By the end of November, Leicester had lost six times already, picked up just one point away from the King Power Stadium and were only sitting two points above the drop zone. It seemed like the players had stopped playing for the manager, especially after pitiful displays away at Southampton and Swansea City in the first two months of 2017.

Just 24 hours after a narrow 2-1 defeat to Sevilla in the first leg of their UEFA Champions League round-of-16 tie, Ranieri was sacked by Leicester’s owners. The decision was brutal, seen as a savage call by the majority of people within the game. The players were accused of getting the manager sacked. A lot of love the club had gained in the title-winning season seemed to have been lost. Ironically, Leicester won their next five Premier League matches in a row and reached the Champions League quarter-finals after the Italian’s departure.

Ranieri is now in charge of French club Nantes and has guided them into a top six position at the halfway point of the current campaign in Ligue 1.

Claudio Ranieri won many hearts for his achievements first at Chelsea and then for the miracle at Leicester. He was hailed as ‘King Claudio’ after guiding the 5000-1 outsiders to the title in 2015-2016 and the Premier League success he enjoyed couldn’t have happened to a nicer bloke.

Memorable Matches: Newcastle United 0-1 Manchester United (March 1996)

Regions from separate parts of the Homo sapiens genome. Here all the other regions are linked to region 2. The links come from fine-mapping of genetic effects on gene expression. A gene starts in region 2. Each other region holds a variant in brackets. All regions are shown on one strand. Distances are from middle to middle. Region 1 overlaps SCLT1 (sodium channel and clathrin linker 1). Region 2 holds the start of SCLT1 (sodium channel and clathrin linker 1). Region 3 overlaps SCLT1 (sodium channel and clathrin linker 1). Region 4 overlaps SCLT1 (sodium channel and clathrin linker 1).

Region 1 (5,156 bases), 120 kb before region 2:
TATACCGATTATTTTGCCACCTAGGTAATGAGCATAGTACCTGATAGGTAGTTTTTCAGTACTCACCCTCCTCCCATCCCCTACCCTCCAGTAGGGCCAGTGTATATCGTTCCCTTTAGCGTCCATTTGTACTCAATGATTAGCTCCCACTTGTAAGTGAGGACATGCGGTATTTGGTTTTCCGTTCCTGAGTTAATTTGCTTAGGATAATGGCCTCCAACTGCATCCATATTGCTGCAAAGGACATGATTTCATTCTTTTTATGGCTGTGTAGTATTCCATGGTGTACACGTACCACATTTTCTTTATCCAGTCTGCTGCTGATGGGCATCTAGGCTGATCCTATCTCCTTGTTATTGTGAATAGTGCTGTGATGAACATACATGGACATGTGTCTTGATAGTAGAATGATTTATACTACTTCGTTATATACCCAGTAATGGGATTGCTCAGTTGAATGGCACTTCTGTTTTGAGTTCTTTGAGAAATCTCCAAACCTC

Goalscorer: Eric Cantona 52

Teams:

Newcastle United: Pavel Srnicek, John Beresford, Philippe Albert, Steve Howey, Warren Barton, David Batty, Rob Lee, Peter Beardsley, David Ginola, Faustino Asprilla, Les Ferdinand

Manchester United: Peter Schmeichel, Phil Neville, Steve Bruce, Denis Irwin, Gary Neville, Nicky Butt, Roy Keane, Ryan Giggs, Lee Sharpe, Eric Cantona, Andy Cole

Referee: David Elleray, Attendance: 36,584

On Monday, 4 March 1996, the eyes of the football world were fixed on Tyneside and the eagerly-anticipated meeting between the top two in the 1995-1996 title race. Newcastle United had set the pace all season but they were now under the most scrutiny they’d ever experienced.

In mid-January, Newcastle beat Bolton Wanderers 2-1 to go a staggering 12 points clear but February had brought about a damaging defeat away to West Ham United and a 3-3 draw with relegation candidates Manchester City. They arrived into the match just four points clear of Manchester United.

The Red Devils’ were in great form. Alex Ferguson’s side had strung together a five-game winning sequence which had included a 6-0 thumping of the league’s bottom side Bolton in their last away match. They had the confidence and the momentum. This looked like being the most crucial game of the season for both teams.

It was Andy Cole’s first return to St James’ Park since his surprise departure 14 months earlier in a £7 million transfer to Manchester United but he and Eric Cantona barely got a look-in during a first half completely dominated by the hosts. Unfortunately for Kevin Keegan’s side, Peter Schmeichel was saving his best form for this match.

Twice in the opening five minutes, Schmeichel show his uncompromising attitude to the game by denying Newcastle star striker and top scorer Les Ferdinand. He had no chance though with a Philippe Albert free-kick. The Belgian defender was desperately unlucky to see his effort crash off the crossbar. From the rebound, Ferdinand hoisted the ball over the top. The Newcastle faithful might have been beginning to get the feeling that this wasn’t going to be their night.